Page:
I was approached to speak at a startup event for a local Business Agility Institute user group here in the Raleigh/Durham area. I was quite pleased to be approached and am more than willing to present an agile topic to the group.
But the request made me think…
I’ve been engaged in agile approaches for nearly twenty years. So, I have quite a lot of experience with the core methods, practices, scaling, agile leadership, cultures, etc. But what the heck is “Business Agility” and what sorts of topics would that group be interested in?
The answer escaped me and I realized I had to do some research.
Here’s what CA (Rally Software) had to say regarding a definition and 3 key aspects:
A company’s way to sense and respond to change proactively and with confidence to deliver business value—faster than the competition—as a matter of everyday business.
1. It’s making the customer the central focus of your organization
2. It’s driving value faster, better, and more efficiently
3. It’s transforming how your business operates to achieve successful outcomes
Here’s another definition from the Agile Alliance:
Business agility is the ability of an organization to sense changes internally or externally and respond accordingly in order to deliver value to its customers.
Business agility is not a specific methodology or even a general framework. It’s a description of how an organization operates through embodying a specific type of growth mindset that is very similar to the agile mindset often described by members of the agile software development community. The nature of that mindset is described in the Values and Principles section.
And finally, here’s a definition from the Business Agility Institute
Change, both technological and cultural, is occurring faster than ever before. In this climate, modern enterprises will live or die on their ability to quickly adapt. As a result, companies are turning to agile for ideas to innovate, reduce costs, and remain relevant in a changing market.
Business agility embraces change. Business agility changes how you think, how you work and the way you interact with people. This change is crucial at every level of the organization, from the operations floor to the C-Suite.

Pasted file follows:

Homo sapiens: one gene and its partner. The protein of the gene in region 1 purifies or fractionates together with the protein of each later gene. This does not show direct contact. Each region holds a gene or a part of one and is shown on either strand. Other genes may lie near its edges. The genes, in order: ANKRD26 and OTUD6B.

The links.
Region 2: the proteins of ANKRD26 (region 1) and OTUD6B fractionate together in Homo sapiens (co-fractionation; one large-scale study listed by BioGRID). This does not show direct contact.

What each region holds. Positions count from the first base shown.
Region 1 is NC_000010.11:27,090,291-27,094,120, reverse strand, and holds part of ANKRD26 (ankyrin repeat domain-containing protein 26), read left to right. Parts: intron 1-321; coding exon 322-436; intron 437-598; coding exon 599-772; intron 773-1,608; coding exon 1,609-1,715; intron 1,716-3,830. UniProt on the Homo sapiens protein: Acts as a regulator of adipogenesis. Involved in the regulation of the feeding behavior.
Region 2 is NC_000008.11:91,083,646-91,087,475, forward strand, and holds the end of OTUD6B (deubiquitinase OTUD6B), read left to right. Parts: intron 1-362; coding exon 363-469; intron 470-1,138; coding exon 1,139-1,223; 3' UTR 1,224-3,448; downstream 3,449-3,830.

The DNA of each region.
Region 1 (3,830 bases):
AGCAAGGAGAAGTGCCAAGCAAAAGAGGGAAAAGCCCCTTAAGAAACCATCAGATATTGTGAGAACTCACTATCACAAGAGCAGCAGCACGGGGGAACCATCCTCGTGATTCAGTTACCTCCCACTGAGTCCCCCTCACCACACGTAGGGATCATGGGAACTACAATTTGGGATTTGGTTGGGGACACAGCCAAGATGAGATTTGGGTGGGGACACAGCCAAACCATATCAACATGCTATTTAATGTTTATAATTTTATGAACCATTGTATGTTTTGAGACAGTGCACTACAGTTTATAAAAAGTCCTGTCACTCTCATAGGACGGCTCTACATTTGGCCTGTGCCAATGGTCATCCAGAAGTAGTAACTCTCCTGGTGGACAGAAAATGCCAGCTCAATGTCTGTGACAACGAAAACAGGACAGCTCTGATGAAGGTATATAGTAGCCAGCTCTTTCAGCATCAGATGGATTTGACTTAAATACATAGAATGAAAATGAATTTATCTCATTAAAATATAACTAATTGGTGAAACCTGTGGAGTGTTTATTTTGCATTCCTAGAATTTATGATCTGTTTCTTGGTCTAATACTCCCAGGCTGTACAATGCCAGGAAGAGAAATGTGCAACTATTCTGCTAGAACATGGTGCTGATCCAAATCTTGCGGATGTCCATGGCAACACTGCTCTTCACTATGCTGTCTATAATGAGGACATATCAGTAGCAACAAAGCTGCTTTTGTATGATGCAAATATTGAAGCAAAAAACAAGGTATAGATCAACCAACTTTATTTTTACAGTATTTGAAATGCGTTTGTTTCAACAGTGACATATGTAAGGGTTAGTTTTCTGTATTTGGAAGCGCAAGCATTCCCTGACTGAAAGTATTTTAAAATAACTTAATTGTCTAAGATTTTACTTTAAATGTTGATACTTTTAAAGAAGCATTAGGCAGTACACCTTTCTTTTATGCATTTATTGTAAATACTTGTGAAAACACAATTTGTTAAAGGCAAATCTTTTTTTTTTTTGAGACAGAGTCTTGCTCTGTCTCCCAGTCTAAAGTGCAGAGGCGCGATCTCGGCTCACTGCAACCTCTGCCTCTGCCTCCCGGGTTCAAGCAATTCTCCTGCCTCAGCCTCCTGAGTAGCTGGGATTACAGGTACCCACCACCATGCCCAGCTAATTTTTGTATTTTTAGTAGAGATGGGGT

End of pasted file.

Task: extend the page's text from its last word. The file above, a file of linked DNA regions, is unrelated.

Observations from Angela Wick
Angela Wick attended the Business Agility conference in 2017 and wrote a blog post that contained the following eleven “key dialogs” that occurred during the conference.
I think they’re insightful around the core of Business Agility.
Agility helps all parts of the organization adapt
Business agility is a bridge to IT
Agile culture maximizes results
Agility yields more value with less work
Transformation requires a compass, not a map
Agile has governances, budgeting, and planning too
It’s about hearts and minds
Leverage change, instead of trying to control it
Cozy up to your customers
Agility asks us to focus on the future
It’s a scientific approach
You can easily see how Business Agility conversations align with agile software development principles and focus points. However, one key difference is that Business Agility takes a more organization-wide approach or purview.
For example, the emerging focus on AgileHR is less aligned with Scrum, but much more aligned with Business Agility.
During an InfoQ video Steve Denning presented his three laws or keys to sustaining business agility. They are:
The law of the Customer (common Goal)
The law of the Small Team (small everything: cycles, batches, value-delivered, etc.)
The law of the Network (not hierarchy)
He also talks about agile how requires a mindset (not tools, not frameworks, not processes, not workflows, etc.)
The laws reflect the essence of this mindset.
Ok, that’s nice, but what does Business Agility mean to me?
In some ways, I think of business agility in the same way I reacted to and came to understand DevOps.
I think it’s misunderstood.
It’s also largely being used to generate revenue (certifications, coaching, conferences, etc.) around the concept. Which often just increases the confusion and complexity.
From my perspective, the theme that comes out of the above references is that.
First, Business Agility directly connects to all of the things that the agile software development movement aspires to. Back to the basic business drivers and the principles from the Agile Manifesto.
So, it’s not a separate thing. Instead, it’s an aspect of the agile continuum. Just as Lean is and DevOps is. At least to my way of thinking.
Second, I think Stephen “nailed it”. Forget the three laws for the time being. He started off his video talking about MINDSET. Not only do I think agile is about mindset, but Business Agility is about mindset.
Then, mapping in the three laws, with a focus on nimbleness and agility he brought in customer, small teams, and non-hierarchical systems.
And this mindset isn’t simply within the IT organization or the software product development organization. It’s across the entire company.
For example, that’s why AgileHR is so interesting in how it plays into supporting and growing your Business Agility.
I presented a topic to our local Business Agility group entitled: Applying Shu-Ha-Ri to Agile Leadership. It’s a talk I once did years ago for the Agile conference. Perhaps around 2010. But I updated it and thought about its relevancy for Business Agility and Organizational change.
Here's a link to the video.
I think it’s still quite relevant for today’s cultures and how to help leaders recognize their current state and help them guide change. I like the “business agility” movement as an extension to our agile transformation efforts. And I’m excited to see where things might go…
Stay agile my friends,